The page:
Tesla's Breakthru Model 3 Electric Motor

Discussion in 'Tesla' started by Pushmi-Pullyu, Sep 13, 2018.

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  1. Pushmi-Pullyu

    Pushmi-Pullyu Well-Known Member

    It's called by the rather unwieldy name PMSRM, meaning "Permanent Magnet Switched Reluctance Motor".

    Clean Technica has an article which takes a longish, deep dive into the tech:

    "Tesla Model 3 Motor — Everything I’ve Been Able To Learn About It (Welcome To The Machine)" by Steve Bakker

    Since I'm not an electrical engineer, I admit my eyes did glaze over a bit in certain sections of the article, but if you're a true Tesla fan then I recommend you stick with it. Even if (like me) you don't get much out of the details of exactly how the PMSRM converts electricity to mechanical rotary force, it's still got some fascinating bits of info. For example:

    ...from Rickard’s continuing comments while still under the car (Rickard, by the way, has gone as far down the Tesla drivetrain rabbit hole as anyone I’ve ever heard of). Extrapolating from EPA documents, Jack is calling the Model 3’s “battery-to-wheels loss” as 6 percentage points more efficient than the Model S (89% of electrical energy is converted to forward motion, compared to 83% for the S).
    Wow! I recall reading that the Tesla Roadster was ~80% efficient in its battery-to-wheel efficiency, and I assumed that would never be significantly improved. After all, gasmobile engineers and auto makers have had over a century to improve the mechanical efficiency of the motorcar, so I assumed Tesla's engineers wouldn't be able to do significantly better. Clearly I was wrong! However, I suspect a bit of that is use of tires with less flex; tire flex is an important contributor to mechanical efficiency loss in a motorcar.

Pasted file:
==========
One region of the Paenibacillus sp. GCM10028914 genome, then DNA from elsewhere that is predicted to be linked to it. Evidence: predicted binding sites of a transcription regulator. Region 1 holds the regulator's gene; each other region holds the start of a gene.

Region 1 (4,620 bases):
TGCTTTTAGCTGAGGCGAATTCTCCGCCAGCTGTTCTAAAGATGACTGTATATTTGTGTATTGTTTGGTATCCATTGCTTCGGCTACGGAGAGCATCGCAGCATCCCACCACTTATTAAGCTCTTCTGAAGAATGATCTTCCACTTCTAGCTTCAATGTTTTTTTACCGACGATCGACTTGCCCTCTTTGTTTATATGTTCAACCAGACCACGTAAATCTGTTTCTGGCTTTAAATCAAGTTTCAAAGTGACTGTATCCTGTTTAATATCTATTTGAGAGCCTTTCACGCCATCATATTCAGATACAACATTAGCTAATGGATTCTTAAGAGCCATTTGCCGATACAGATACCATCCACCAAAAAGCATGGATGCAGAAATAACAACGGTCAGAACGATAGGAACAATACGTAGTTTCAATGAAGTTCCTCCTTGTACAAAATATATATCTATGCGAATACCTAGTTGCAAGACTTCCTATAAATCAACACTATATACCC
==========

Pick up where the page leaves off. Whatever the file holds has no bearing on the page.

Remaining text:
I think I've also read that Tesla has improved the efficiency of its inverters since the Model S was new, so likely that's also part of why the Model 3 is more energy efficient that the Model S was when it was new.

    It's also interesting, as well as ironic and perhaps a bit sad, that with the PMSRM, Tesla Inc. is moving away from the AC induction motor which Nikola Tesla invented.

    bwilson4web likes this.
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  3. Pushmi-Pullyu

    Pushmi-Pullyu Well-Known Member

    Is the Wizard of the West now spinning in his grave? And if so, just what sort of reluctance is he emitting? :D

    Nikola Tesla: "The Wizard of the West"

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  4. bwilson4web

    bwilson4web Well-Known Member Subscriber

    My experience is with Prius PM motors and they are documented to be quite different. So I'll withhold judgement until we can find some Model 3 rotors.

    Bob Wilson
  5. interestedinEV

    interestedinEV Well-Known Member

    You are forcing me to recall my days in the physics class. :)
    You are pitting the laws of thermodynamics vs the laws of electromagnetism as far as the conversion of energy. Electro-magnetic energy conversion is always more elegant. Also in ICE, you have one addition factor, conversion of reciprocating motion to rotary motion aka the dreaded word for repairs tranny or transmission. The drive train power loss could be as high as 15%.

    An electric motor provides rotary power where it is needed. While the efficiency of electric motors is high to begin with, there are ways of improving it. Use of better materials, design improvements etc. could move it from about about 93% to say 96% or more, though I am not sure what the current efficiency of EV motors are. (ABB has developed a motor with 99%+ efficiency, but it is not run of the mill). Also, EVs have a lot of electronic parts and other electrical parts and there is scope for improvement. Similarly aero dynamic design can also add to overall efficiency. All these small improvements add up.

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